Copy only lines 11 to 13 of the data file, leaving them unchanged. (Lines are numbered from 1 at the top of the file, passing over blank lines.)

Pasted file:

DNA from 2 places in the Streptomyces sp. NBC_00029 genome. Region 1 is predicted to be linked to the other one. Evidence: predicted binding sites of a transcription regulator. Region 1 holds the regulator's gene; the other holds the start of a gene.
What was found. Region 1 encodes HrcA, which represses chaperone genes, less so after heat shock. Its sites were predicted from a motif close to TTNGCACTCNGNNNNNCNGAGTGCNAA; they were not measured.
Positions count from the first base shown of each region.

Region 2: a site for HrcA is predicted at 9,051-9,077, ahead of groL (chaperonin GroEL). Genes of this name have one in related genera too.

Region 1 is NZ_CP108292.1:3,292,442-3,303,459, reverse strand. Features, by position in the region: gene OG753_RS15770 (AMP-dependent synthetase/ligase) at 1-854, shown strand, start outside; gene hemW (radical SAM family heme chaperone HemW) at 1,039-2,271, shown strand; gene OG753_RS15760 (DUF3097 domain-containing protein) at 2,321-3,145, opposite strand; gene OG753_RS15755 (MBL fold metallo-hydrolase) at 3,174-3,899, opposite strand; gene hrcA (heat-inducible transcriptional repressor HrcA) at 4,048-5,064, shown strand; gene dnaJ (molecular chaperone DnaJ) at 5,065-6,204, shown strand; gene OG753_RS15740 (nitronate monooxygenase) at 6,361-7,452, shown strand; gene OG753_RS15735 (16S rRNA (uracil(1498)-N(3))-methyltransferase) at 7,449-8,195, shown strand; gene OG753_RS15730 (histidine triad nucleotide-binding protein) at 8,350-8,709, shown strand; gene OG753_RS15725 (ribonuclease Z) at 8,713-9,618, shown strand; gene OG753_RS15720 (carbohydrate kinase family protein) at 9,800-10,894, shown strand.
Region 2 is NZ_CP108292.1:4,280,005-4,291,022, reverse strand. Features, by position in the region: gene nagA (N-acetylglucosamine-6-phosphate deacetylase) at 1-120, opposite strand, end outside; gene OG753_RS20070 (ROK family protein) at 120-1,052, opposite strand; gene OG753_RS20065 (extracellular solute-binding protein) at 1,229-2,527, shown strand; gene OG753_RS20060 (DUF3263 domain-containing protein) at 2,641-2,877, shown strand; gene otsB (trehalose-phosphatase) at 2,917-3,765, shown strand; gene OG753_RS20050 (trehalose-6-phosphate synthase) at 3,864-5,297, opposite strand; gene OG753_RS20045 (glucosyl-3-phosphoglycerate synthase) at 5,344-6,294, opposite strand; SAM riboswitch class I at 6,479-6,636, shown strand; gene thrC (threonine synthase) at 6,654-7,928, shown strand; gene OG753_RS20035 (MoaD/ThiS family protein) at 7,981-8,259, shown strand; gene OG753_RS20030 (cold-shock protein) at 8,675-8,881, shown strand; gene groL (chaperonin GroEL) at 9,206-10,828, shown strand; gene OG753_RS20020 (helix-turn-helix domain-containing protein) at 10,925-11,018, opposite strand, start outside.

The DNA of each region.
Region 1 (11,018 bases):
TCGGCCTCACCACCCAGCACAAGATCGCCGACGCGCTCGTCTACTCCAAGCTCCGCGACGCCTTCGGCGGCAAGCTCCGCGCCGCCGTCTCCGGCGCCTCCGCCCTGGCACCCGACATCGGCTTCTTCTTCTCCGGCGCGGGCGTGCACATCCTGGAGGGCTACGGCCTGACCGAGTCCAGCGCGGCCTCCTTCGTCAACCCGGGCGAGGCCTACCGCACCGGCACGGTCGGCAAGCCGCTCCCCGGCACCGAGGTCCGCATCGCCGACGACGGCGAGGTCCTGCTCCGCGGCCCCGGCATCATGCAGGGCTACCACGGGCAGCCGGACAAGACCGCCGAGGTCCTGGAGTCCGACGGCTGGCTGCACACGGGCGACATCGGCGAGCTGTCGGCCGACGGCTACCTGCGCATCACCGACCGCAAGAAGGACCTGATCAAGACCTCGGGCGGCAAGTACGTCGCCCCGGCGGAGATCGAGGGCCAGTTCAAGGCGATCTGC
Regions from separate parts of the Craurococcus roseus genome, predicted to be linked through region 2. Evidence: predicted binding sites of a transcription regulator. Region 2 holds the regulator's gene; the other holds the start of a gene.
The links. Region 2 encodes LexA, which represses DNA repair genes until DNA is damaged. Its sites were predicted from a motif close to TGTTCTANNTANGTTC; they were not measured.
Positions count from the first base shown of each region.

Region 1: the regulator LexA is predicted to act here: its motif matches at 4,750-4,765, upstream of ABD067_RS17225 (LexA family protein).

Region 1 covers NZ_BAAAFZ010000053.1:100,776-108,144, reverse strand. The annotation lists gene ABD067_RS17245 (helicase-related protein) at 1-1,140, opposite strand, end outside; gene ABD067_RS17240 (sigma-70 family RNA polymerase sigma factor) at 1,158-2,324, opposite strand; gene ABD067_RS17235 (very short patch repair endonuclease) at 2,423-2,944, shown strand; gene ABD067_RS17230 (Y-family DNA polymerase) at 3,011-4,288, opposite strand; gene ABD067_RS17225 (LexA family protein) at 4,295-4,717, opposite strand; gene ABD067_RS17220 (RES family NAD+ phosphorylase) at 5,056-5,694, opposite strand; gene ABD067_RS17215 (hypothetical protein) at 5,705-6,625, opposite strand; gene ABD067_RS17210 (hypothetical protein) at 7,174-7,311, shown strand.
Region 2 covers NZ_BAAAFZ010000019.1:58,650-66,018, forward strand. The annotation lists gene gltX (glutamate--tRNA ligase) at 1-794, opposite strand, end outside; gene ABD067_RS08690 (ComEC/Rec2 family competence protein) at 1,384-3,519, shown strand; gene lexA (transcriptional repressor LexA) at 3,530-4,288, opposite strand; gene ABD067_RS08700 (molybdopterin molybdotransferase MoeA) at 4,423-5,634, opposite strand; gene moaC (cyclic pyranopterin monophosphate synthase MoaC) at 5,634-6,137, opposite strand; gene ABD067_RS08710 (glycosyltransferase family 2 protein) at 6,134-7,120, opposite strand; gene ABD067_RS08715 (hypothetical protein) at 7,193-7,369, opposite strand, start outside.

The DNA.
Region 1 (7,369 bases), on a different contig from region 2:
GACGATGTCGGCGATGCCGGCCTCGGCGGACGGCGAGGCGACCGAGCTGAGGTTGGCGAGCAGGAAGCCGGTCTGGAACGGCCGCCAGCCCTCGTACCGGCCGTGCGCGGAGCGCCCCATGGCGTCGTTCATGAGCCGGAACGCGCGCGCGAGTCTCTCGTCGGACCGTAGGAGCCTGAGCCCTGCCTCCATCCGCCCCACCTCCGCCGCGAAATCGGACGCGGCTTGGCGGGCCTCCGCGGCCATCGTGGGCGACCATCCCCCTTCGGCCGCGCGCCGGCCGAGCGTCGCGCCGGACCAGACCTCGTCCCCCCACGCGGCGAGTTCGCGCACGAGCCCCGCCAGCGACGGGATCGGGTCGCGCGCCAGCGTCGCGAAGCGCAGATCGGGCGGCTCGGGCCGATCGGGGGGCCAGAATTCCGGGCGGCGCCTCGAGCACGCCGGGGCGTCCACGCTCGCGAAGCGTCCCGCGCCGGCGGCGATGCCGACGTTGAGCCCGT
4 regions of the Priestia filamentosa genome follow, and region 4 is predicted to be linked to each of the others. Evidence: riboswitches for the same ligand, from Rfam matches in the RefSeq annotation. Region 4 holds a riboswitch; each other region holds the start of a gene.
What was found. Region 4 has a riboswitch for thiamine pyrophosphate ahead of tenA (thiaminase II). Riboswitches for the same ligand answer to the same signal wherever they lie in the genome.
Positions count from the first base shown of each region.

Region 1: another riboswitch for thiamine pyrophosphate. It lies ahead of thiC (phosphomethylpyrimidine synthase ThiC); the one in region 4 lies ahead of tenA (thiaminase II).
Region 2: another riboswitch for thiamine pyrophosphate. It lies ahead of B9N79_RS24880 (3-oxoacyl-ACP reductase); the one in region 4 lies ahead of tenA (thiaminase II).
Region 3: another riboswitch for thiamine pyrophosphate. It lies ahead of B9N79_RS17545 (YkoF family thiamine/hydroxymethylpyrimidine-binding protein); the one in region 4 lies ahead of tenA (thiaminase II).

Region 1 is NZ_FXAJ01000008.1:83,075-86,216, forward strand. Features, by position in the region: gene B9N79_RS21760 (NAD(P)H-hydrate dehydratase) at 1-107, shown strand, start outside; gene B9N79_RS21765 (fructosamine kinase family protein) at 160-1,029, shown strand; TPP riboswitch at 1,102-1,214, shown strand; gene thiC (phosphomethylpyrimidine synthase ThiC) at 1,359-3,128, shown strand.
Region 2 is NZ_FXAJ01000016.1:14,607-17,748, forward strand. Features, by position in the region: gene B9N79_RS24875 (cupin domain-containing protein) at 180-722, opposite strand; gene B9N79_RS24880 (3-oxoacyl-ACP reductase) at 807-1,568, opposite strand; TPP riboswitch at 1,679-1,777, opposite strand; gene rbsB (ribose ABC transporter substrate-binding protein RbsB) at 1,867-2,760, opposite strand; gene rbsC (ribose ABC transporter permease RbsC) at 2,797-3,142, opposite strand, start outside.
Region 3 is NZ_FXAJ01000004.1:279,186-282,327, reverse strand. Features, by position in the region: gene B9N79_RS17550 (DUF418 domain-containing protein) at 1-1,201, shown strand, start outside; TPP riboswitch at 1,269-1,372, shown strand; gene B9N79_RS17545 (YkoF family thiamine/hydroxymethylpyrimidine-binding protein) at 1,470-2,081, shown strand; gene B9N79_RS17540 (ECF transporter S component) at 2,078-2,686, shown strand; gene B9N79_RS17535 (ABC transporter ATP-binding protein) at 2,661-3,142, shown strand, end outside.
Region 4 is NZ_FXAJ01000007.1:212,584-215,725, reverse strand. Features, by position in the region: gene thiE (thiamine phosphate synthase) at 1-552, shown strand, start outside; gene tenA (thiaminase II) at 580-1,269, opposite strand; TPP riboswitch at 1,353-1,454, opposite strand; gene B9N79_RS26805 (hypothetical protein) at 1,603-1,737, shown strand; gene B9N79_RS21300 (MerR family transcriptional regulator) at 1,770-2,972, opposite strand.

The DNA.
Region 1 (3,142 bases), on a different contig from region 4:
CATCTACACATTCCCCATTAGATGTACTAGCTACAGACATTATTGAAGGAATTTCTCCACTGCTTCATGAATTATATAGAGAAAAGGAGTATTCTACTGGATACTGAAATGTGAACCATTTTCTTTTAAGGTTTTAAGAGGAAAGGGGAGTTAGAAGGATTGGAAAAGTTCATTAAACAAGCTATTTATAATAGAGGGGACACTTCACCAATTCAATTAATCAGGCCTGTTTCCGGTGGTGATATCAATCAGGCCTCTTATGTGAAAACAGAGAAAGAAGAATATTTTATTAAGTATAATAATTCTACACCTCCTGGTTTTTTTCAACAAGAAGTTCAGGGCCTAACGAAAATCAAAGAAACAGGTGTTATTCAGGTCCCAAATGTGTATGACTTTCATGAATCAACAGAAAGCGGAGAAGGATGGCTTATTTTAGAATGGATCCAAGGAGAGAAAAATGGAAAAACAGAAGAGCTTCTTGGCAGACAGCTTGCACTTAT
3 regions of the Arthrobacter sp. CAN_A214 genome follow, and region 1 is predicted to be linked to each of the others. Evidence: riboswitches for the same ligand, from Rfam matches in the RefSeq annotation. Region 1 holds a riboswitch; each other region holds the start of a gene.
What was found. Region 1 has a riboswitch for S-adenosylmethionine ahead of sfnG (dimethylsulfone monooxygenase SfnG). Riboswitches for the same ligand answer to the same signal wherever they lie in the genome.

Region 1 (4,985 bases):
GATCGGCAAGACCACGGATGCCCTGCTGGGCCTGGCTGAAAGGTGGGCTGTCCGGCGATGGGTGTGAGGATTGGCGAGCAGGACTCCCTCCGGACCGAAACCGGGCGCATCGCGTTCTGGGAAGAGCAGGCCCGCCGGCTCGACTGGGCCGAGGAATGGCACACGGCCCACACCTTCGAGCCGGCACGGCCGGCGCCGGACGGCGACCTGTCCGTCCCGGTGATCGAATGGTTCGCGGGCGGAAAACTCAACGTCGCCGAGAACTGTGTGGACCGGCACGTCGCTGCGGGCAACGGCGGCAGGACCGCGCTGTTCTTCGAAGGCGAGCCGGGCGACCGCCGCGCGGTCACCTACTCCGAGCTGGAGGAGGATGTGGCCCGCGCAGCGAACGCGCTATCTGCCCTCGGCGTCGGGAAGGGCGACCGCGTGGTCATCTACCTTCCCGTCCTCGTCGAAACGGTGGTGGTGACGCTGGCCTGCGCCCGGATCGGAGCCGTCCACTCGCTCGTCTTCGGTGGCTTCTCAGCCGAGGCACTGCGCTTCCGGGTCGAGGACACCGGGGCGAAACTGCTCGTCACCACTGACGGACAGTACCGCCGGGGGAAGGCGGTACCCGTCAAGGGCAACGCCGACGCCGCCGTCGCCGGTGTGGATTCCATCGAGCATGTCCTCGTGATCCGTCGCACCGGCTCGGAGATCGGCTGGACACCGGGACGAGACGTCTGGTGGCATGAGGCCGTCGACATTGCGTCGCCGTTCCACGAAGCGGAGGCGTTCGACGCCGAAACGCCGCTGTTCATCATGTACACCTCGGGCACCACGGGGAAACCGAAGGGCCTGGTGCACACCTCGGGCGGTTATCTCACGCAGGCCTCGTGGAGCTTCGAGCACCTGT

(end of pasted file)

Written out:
The links. Region 2 encodes LexA, which represses DNA repair genes until DNA is damaged. Its sites were predicted from a motif close to TGTTCTANNTANGTTC; they were not measured.
Positions count from the first base shown of each region.

Region 1: the regulator LexA is predicted to act here: its motif matches at 4,750-4,765, upstream of ABD067_RS17225 (LexA family protein).